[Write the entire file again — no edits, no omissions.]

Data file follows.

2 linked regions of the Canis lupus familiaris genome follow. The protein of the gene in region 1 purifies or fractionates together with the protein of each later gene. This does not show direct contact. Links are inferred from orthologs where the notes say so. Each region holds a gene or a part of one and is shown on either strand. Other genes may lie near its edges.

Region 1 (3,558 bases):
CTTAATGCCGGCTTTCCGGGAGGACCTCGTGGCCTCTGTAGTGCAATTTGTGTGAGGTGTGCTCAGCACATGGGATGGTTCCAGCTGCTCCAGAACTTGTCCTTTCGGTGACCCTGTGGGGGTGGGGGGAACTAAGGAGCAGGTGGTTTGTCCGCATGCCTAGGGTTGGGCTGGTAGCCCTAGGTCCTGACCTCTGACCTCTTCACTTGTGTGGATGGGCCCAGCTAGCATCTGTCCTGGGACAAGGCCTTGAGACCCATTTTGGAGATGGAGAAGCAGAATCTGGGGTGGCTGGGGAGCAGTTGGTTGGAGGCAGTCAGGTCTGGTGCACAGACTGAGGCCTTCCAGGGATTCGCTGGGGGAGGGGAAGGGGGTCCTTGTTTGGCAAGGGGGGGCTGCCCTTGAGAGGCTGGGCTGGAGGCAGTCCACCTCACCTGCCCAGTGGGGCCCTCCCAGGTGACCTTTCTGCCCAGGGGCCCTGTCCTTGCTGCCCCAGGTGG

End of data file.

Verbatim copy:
2 linked regions of the Canis lupus familiaris genome follow. The protein of the gene in region 1 purifies or fractionates together with the protein of each later gene. This does not show direct contact. Links are inferred from orthologs where the notes say so. Each region holds a gene or a part of one and is shown on either strand. Other genes may lie near its edges.

Region 1 (3,558 bases):
CTTAATGCCGGCTTTCCGGGAGGACCTCGTGGCCTCTGTAGTGCAATTTGTGTGAGGTGTGCTCAGCACATGGGATGGTTCCAGCTGCTCCAGAACTTGTCCTTTCGGTGACCCTGTGGGGGTGGGGGGAACTAAGGAGCAGGTGGTTTGTCCGCATGCCTAGGGTTGGGCTGGTAGCCCTAGGTCCTGACCTCTGACCTCTTCACTTGTGTGGATGGGCCCAGCTAGCATCTGTCCTGGGACAAGGCCTTGAGACCCATTTTGGAGATGGAGAAGCAGAATCTGGGGTGGCTGGGGAGCAGTTGGTTGGAGGCAGTCAGGTCTGGTGCACAGACTGAGGCCTTCCAGGGATTCGCTGGGGGAGGGGAAGGGGGTCCTTGTTTGGCAAGGGGGGGCTGCCCTTGAGAGGCTGGGCTGGAGGCAGTCCACCTCACCTGCCCAGTGGGGCCCTCCCAGGTGACCTTTCTGCCCAGGGGCCCTGTCCTTGCTGCCCCAGGTGG